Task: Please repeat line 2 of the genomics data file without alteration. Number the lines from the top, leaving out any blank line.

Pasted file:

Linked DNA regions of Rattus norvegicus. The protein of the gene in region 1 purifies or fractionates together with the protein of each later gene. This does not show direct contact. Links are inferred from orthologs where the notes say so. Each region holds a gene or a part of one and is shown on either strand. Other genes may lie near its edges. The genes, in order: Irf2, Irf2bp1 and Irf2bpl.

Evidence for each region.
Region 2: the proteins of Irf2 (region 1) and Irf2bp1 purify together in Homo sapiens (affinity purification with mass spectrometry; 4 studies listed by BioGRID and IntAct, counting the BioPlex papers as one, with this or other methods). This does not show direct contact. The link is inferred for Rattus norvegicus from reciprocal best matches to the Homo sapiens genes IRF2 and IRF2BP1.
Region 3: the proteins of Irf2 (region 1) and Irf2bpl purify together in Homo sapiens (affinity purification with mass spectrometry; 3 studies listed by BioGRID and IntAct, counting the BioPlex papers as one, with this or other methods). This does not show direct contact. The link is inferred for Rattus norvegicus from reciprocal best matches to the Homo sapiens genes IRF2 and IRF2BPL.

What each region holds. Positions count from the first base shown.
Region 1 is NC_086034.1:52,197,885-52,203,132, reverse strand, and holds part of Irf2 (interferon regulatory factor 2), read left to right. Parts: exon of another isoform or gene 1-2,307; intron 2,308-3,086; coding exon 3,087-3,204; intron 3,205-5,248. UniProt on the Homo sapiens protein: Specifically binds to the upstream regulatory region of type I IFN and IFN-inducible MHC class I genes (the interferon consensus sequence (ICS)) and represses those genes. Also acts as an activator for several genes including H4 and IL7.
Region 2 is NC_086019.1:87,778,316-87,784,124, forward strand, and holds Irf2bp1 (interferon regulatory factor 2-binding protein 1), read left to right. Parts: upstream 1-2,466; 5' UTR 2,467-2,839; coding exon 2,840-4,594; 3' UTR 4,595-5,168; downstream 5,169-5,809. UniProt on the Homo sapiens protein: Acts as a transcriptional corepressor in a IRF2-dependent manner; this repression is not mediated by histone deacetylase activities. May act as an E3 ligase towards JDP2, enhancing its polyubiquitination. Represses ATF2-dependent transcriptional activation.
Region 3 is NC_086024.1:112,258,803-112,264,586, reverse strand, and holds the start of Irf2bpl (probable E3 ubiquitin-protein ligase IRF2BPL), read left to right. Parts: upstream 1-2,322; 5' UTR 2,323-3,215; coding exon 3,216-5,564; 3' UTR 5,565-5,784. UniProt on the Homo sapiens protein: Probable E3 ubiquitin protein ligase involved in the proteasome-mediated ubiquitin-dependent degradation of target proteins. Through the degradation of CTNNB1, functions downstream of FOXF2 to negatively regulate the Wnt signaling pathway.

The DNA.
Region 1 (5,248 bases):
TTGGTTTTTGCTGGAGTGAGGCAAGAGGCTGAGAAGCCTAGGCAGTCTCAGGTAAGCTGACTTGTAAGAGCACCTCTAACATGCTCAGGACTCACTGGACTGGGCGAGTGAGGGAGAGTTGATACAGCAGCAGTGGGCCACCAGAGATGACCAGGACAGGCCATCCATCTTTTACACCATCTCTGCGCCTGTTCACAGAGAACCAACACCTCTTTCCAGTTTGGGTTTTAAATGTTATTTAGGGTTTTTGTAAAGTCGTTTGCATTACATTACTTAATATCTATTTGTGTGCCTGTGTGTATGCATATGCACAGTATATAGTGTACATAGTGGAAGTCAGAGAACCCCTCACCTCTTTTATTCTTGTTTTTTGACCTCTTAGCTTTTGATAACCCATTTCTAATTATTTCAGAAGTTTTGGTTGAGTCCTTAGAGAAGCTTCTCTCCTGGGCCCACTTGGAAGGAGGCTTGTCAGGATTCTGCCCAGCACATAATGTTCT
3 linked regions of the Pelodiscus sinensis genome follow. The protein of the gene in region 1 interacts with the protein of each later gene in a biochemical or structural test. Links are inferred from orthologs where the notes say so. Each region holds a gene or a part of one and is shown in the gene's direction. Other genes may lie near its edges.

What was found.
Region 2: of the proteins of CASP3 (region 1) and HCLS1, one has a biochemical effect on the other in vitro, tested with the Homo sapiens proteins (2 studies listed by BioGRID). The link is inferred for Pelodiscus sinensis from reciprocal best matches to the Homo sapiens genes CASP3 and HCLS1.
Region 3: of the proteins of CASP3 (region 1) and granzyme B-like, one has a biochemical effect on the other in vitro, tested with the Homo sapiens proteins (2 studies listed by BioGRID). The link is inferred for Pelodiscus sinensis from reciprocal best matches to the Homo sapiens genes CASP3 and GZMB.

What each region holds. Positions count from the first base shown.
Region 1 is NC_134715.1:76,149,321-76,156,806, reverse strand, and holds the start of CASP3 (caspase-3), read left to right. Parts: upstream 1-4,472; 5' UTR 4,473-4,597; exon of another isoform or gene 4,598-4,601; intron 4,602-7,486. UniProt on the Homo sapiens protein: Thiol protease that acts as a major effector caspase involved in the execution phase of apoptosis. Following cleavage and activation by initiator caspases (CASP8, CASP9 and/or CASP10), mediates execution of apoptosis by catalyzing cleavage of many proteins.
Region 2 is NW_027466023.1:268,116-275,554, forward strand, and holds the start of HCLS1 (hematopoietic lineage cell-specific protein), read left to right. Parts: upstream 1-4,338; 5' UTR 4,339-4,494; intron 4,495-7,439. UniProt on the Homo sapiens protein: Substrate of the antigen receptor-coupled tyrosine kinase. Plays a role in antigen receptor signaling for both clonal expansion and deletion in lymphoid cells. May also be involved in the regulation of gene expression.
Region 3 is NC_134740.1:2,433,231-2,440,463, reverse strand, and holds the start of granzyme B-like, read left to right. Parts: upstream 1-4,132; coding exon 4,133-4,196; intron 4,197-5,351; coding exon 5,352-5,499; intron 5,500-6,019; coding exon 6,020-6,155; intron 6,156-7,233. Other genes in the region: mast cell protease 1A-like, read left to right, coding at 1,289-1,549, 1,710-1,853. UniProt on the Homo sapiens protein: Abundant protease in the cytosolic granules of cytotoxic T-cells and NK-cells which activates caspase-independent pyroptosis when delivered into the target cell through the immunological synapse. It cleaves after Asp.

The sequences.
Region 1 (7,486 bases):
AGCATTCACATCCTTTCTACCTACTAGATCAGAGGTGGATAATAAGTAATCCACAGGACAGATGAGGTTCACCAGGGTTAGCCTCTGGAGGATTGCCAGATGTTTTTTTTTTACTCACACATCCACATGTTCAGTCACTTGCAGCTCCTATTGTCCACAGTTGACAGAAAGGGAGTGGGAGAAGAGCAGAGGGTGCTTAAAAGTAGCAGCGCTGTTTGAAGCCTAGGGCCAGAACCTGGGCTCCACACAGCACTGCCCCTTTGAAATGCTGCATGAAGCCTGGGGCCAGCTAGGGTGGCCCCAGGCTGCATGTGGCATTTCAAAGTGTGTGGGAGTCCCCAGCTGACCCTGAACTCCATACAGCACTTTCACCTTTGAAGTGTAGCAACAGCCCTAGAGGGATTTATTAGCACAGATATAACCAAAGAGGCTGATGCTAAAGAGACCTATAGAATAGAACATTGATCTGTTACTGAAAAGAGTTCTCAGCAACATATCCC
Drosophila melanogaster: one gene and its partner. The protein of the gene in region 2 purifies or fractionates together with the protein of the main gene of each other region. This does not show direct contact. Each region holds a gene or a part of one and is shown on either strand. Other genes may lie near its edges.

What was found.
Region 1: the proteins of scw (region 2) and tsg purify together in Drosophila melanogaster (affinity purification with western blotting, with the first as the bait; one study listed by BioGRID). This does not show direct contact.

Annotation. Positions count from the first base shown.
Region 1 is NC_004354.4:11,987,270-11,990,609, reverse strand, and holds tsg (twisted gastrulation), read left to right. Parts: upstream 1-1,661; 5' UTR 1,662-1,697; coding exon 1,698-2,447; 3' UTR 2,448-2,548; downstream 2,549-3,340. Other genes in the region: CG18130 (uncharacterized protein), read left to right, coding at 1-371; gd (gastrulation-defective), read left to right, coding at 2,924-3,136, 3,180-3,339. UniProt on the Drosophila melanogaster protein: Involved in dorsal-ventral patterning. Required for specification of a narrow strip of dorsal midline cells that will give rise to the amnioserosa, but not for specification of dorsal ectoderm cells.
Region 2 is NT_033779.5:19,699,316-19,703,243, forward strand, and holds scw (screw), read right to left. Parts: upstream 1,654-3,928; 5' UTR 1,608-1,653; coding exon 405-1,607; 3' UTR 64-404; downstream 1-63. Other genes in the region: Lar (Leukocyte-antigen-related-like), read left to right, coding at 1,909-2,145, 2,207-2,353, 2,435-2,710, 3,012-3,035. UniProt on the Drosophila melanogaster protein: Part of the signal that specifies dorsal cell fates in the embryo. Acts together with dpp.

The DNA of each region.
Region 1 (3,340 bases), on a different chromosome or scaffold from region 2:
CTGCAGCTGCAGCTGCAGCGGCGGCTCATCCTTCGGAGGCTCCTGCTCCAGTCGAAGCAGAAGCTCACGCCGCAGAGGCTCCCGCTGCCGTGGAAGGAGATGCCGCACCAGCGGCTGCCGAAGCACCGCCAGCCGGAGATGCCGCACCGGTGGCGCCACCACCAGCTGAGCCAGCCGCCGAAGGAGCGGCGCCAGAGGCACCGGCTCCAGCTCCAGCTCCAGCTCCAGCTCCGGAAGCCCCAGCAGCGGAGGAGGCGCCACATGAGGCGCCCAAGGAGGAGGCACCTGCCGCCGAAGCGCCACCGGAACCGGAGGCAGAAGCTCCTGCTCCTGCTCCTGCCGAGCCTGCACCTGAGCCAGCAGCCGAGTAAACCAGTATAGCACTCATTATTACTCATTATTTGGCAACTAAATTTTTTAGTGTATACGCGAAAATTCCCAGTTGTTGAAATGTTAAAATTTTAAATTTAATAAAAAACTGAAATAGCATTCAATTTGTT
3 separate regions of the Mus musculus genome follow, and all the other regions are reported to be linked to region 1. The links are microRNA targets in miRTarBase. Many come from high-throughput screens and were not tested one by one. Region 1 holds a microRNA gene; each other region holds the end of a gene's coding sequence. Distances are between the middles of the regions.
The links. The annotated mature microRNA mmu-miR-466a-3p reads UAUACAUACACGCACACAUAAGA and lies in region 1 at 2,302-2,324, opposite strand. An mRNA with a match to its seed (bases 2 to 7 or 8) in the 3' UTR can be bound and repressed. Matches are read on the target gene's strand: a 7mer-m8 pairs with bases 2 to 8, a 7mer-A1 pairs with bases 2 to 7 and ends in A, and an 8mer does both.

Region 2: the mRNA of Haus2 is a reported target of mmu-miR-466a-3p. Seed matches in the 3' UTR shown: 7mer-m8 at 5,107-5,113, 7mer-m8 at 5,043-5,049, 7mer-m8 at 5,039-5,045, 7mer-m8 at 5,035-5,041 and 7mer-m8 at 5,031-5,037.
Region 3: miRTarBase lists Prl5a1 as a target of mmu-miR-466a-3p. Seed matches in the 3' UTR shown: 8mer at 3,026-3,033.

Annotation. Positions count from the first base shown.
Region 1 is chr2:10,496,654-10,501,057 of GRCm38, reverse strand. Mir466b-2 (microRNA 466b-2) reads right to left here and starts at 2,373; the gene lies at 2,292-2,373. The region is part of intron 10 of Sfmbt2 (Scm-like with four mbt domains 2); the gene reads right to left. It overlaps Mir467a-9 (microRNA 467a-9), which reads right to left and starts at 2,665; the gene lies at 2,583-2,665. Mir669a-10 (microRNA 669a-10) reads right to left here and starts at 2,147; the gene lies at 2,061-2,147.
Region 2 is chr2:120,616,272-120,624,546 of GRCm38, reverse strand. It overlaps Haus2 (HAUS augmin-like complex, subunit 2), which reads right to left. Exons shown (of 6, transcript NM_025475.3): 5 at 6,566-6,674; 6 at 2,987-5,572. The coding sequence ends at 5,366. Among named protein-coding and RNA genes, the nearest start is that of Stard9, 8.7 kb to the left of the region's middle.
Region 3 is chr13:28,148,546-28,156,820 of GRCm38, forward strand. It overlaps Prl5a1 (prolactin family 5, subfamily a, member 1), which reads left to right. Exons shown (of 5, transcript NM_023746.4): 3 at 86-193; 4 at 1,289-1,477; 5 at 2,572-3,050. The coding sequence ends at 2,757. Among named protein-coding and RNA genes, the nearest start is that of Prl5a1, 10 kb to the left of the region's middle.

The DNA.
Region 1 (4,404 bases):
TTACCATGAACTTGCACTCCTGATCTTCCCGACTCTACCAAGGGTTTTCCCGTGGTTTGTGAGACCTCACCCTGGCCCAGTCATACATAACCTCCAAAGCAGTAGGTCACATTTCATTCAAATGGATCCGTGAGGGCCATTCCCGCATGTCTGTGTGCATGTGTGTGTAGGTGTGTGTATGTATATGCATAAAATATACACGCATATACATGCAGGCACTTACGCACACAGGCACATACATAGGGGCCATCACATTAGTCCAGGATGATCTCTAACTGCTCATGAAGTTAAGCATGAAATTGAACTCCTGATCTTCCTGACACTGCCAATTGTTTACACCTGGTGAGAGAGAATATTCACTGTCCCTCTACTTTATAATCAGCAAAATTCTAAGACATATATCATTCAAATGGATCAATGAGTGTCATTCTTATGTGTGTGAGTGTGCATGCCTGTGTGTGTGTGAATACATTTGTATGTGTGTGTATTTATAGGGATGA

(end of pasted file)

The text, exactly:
Evidence for each region.